HVVA NEWSLETTER, October 2005, Part One
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HVVA Newsletters

From the Editor...The soft-cover edition of John Stevens new book, published by HVVA, came out a few weeks ago and has been selling well but we are still waiting for the hard-cover edition and hope to be mailing them out next week. The Dutch Barn Conference at Roslyn, Nassau County, Long Island, NY., was not well promoted or attended. John Stevens spoke on Dutch American Buildings and their Old World Antecedents. Carla Ciela, a Preservation Consultant from Ringoes, New Jersey, spoke on Tips for Surveying Barns, and shared with us some of her experience in documentation. She and Lawrance LaFevre, of Milford, New Jersey, have completed a survey of barns in Holland Township, NJ, and plan to publish a report in 2006. Gaynell Stone, Ph.D., Professor at Suffolk Community College and Museum Director, Suffolk County Archaeological Association, spoke on Evidence of Dutch Culture in Coastal New York. Showing how the Dutch cultural imprint, sometimes shown as the western half of Long Island, actually extended to the eastern half. Sean Sawyer, Executive Director of the Wyckoff House & Assoc., that operated the Wyckoff Farmhouse Museum in Brooklyn, New York's "oldest structure," spoke about the Reconstruction of the Wykoff/Durling Dutch barn at the Wyckoff House, a barn from New Jersey that is being reconstructed at their site with an archival cellar. The Wykoff House, funded and managed in part by the Wykoff Family Association, has an active community program. Sean Sawyer called our attention to a small but excellent book published by the museum. The Rise of Pieter Claesen Wyckoff; Social Mobility on the Colonial Frontier, by Morton Wagman.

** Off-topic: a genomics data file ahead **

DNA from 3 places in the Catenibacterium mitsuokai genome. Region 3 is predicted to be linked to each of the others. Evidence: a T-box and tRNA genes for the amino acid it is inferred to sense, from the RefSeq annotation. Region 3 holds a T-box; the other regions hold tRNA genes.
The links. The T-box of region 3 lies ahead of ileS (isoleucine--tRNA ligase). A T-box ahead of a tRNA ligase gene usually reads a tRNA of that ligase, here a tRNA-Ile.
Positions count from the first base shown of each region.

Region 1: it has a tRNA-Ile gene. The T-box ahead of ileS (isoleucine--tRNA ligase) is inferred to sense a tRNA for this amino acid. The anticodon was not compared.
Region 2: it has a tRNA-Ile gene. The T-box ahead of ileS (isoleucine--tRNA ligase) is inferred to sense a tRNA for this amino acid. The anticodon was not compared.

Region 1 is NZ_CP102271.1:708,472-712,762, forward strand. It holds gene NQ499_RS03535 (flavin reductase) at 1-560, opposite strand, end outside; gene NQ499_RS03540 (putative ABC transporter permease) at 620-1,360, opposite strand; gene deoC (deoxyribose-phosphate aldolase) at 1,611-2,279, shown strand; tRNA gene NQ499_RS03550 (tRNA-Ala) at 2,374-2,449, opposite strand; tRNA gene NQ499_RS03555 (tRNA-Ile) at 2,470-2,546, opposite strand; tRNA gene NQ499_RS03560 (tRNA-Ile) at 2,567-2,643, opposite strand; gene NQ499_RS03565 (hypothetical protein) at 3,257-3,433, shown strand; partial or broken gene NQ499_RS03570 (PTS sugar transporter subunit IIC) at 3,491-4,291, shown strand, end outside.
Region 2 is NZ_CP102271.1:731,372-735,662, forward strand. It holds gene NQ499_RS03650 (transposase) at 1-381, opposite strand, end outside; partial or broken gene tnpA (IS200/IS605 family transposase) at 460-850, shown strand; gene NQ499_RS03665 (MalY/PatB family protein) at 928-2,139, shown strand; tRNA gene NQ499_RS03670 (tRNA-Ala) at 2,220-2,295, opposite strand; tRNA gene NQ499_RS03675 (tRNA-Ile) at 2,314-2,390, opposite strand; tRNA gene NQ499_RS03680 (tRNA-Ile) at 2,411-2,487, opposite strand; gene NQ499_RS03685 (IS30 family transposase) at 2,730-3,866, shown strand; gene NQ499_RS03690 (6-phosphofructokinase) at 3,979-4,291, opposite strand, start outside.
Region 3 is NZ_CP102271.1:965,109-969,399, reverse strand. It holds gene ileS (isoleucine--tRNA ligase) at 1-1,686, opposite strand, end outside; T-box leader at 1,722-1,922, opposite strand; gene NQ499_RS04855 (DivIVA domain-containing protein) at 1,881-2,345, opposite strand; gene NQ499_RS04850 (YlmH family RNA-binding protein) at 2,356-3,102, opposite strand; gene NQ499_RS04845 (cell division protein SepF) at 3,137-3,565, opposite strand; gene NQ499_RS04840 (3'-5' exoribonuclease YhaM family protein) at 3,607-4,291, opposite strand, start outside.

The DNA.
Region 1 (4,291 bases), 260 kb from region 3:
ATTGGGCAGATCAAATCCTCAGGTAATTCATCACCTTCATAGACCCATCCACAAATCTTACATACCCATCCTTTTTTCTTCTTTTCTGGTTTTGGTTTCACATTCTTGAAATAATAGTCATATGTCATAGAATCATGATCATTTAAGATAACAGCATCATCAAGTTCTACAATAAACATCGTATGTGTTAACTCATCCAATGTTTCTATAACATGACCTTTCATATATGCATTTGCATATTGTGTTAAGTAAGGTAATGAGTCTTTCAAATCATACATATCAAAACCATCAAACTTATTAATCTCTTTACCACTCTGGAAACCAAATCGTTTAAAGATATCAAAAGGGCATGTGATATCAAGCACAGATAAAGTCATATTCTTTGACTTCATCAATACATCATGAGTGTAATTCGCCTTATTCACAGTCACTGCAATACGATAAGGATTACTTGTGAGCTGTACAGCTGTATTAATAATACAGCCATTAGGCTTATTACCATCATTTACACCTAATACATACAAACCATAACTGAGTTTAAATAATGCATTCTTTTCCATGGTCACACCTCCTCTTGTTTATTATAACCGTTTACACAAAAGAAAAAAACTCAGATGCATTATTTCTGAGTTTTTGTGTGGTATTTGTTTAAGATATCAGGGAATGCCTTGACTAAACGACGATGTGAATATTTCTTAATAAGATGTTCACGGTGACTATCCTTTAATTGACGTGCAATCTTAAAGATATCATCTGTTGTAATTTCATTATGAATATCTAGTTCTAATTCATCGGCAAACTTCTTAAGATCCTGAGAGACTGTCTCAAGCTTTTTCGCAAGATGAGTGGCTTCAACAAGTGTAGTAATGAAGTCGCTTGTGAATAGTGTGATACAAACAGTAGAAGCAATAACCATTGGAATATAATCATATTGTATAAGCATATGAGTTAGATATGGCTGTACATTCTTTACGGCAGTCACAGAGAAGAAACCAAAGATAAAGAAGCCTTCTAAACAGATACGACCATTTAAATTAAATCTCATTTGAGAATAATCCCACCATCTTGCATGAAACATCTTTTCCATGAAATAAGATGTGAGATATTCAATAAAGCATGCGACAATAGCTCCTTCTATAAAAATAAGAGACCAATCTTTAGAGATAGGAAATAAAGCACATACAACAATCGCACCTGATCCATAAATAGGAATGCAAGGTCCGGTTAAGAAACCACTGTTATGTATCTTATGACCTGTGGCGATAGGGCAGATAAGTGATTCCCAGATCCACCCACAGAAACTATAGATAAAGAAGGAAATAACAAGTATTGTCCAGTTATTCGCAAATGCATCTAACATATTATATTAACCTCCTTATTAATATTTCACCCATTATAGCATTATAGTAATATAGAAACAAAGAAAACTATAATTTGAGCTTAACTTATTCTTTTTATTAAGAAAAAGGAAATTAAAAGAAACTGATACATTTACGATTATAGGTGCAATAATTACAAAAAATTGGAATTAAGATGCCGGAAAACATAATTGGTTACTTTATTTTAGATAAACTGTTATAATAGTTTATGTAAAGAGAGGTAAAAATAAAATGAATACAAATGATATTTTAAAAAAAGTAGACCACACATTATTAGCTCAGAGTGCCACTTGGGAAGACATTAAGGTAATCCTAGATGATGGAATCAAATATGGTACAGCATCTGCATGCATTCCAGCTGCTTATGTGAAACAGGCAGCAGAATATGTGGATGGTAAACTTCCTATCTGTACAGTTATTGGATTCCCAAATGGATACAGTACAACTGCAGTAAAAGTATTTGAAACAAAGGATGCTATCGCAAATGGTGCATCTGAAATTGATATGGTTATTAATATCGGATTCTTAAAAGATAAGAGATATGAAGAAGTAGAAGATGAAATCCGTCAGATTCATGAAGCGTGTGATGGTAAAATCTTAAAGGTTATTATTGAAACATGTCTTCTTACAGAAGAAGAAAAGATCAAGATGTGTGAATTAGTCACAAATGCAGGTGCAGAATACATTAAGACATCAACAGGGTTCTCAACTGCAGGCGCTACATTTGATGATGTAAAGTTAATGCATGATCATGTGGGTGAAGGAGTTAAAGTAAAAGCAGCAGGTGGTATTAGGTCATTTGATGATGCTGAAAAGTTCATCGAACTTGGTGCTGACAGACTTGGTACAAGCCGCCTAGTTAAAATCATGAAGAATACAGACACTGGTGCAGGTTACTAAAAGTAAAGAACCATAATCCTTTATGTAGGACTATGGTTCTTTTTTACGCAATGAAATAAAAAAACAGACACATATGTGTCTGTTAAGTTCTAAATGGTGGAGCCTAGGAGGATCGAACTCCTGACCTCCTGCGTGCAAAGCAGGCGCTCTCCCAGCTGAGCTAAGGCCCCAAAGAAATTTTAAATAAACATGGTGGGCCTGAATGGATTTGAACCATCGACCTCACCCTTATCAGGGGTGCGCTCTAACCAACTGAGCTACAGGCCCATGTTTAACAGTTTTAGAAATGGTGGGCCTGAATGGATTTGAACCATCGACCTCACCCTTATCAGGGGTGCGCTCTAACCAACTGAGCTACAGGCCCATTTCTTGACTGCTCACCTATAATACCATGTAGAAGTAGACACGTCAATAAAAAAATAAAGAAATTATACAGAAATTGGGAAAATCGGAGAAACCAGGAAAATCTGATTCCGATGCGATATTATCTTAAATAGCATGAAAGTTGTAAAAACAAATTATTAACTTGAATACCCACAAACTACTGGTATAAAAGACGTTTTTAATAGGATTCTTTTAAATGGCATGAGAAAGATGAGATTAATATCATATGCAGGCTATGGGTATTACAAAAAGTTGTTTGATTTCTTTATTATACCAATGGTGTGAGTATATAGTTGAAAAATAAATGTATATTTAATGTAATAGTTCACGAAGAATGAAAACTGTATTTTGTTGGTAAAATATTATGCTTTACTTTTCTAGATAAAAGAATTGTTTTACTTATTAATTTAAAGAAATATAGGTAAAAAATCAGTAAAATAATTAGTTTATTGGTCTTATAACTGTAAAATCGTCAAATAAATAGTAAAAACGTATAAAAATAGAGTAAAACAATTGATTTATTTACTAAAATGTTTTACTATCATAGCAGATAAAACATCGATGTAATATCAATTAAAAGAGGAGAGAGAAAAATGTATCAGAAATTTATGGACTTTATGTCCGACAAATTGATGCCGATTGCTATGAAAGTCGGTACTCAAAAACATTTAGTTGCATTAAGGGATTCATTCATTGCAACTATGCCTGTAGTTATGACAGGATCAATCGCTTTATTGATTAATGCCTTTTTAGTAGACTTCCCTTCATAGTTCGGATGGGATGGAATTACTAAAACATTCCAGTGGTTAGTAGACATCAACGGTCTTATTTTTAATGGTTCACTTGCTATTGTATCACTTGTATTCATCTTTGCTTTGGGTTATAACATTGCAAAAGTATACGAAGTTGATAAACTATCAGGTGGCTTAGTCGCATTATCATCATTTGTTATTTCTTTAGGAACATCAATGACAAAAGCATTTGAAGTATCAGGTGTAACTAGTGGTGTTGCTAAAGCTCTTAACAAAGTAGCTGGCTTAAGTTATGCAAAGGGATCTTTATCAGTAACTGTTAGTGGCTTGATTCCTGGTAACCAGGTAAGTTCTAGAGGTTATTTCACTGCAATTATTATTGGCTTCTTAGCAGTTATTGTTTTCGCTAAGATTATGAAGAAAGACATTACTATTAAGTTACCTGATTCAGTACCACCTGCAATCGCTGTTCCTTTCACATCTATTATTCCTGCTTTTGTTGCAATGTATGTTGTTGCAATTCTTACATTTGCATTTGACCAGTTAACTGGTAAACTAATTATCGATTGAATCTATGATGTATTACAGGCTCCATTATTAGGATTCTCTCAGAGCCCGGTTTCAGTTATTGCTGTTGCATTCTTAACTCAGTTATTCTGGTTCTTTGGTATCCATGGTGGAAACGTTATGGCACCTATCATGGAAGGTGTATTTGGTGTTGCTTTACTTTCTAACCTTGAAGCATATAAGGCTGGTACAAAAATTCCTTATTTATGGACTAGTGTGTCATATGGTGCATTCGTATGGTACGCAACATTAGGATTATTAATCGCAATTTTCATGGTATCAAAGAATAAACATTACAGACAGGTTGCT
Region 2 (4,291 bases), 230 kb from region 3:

Peter Sinclair, Editor
West Hurley. Ulster Countv, NY


In last month's, From The Editor, I incorrectly stated that Eric Braymer found no 18 th century artifacts in his excavations this summer at the Palatine Farmstead Dutch Barn in Rhinebeck. Rather, he wrote in his report, "The artifacts from each unit offered no diagnostic data that would date any soil level or feature within these units before the 1800's."

Eric further wrote, "Many of the soil levels had a mix of artifacts with possible date ranges throughout the 18 th , 19 th and 20 th centuries, but this mix of artifacts from different time periods in each soil level dates the soil levels to only the latest artifact date range. The statements describe only the soil levels and not the artifacts themselves. Many artifacts, such as cut nails and ceramics could have been produced in the 1700's." P.Sinclair, Editor

Newsletter, Part Two

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